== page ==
The festive season, stress and the sympathetic nervous system
The festive season can be stressful! But how does stress affect the body? And can a lot of small stressors add up to a significant impact?
We all expect to feel rested after the Christmas and New Year break but it can actually leave us feeling burnt out. This is because stress, even from small stressors we experience when doing seemingly fun things like visiting family, has an impact on our physical body.
When our brain detects a stressor - for example, you anticipate an argument about food at the Christmas dinner table - your sympathetic nervous system is activated; what you might know as the fight or flight response. This releases adrenaline so your body begins working harder and becomes more alert. As a result more blood is pumped through your heart, your lungs increase their air intake, and your eyesight and hearing are enhanced. You may experience these changes as feeling sweaty and having a a racing or pounding chest or feeling nauseous.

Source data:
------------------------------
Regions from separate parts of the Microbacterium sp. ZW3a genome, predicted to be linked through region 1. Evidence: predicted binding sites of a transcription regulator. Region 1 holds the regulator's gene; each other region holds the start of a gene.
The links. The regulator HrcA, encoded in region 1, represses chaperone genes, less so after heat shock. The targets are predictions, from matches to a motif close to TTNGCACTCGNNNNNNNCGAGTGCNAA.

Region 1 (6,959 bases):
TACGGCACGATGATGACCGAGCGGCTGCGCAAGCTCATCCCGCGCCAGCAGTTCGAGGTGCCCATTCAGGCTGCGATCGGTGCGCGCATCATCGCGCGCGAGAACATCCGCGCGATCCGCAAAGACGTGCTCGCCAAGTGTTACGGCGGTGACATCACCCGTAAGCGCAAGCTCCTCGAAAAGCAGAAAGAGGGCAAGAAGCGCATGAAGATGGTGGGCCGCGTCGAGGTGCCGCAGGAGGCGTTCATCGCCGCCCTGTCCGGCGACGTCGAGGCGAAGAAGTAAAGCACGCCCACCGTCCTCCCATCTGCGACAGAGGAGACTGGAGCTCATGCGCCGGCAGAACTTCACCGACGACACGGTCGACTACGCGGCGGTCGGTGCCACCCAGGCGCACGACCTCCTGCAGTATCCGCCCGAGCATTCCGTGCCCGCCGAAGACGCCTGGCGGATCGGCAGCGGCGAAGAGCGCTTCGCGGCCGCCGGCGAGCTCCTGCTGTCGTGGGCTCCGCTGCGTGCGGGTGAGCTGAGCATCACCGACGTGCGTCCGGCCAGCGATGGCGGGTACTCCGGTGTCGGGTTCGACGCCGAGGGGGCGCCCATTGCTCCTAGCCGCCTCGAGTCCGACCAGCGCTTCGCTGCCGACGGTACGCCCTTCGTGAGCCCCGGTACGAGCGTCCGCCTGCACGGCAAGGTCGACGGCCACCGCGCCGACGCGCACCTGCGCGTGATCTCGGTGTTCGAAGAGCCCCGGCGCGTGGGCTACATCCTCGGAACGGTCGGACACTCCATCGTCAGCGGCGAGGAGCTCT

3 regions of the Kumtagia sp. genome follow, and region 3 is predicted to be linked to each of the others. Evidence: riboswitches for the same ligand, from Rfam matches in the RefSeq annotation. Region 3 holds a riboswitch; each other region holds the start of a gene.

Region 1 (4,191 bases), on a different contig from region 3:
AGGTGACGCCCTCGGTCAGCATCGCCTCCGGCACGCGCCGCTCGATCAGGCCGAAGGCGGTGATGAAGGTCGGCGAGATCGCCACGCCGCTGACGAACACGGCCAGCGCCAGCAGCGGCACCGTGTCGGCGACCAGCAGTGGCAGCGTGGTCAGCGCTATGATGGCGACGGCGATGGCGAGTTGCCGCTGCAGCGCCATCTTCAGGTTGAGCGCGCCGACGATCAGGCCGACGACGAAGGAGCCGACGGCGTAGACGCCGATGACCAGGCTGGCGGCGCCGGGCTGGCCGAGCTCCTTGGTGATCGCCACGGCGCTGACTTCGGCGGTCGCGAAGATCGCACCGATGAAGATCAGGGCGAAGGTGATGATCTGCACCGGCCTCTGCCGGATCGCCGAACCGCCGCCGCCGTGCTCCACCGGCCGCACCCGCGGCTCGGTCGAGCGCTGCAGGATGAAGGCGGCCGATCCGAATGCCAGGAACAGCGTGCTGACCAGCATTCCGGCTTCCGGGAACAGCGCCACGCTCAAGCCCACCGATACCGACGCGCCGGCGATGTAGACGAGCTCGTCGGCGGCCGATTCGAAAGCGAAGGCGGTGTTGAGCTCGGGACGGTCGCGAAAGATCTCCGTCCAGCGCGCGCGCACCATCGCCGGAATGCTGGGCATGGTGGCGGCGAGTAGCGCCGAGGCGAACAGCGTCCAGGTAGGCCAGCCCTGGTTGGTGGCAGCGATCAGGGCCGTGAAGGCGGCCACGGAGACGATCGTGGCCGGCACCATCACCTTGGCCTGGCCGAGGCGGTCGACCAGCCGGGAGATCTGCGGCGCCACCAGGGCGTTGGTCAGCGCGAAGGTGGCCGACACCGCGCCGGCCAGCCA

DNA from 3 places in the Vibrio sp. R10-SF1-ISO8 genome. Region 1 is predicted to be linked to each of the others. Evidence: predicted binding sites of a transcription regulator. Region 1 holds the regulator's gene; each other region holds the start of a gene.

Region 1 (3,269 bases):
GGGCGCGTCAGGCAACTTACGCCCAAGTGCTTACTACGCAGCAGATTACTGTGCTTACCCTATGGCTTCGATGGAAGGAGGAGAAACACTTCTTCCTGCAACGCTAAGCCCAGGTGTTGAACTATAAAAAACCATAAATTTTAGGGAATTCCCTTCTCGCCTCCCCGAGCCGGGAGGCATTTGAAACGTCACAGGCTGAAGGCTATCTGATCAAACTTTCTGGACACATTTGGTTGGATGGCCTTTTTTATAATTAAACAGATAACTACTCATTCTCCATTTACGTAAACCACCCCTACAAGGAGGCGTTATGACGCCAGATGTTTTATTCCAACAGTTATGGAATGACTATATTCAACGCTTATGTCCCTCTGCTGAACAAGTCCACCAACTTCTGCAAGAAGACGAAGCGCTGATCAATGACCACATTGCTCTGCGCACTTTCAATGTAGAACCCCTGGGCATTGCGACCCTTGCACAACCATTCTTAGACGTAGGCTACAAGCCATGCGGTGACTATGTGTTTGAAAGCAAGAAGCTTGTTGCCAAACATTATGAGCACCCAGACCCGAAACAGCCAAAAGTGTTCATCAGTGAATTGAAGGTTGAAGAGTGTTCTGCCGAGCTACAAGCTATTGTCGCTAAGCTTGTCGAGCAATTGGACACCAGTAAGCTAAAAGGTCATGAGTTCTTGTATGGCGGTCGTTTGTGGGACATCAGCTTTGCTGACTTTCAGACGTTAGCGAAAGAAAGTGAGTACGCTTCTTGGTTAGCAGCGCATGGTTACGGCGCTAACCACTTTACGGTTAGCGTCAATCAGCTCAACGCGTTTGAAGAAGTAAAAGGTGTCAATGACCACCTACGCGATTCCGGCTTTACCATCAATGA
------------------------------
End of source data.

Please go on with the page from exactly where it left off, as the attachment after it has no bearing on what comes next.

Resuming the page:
When you experience chronic (long-term) stress, or lots of small stressors over a period of time, your body reacts by becoming even more sensitive to stress. this means your sympathetic nervous system only needs much smaller triggers for activation and you soon become burnt out.
The good news is, you can recover from burnout! Read this article for more information - Holiday burnout: why it happens – and three research-proven ways to help you recover
Learn more about the sympathetic nervous system in the video below.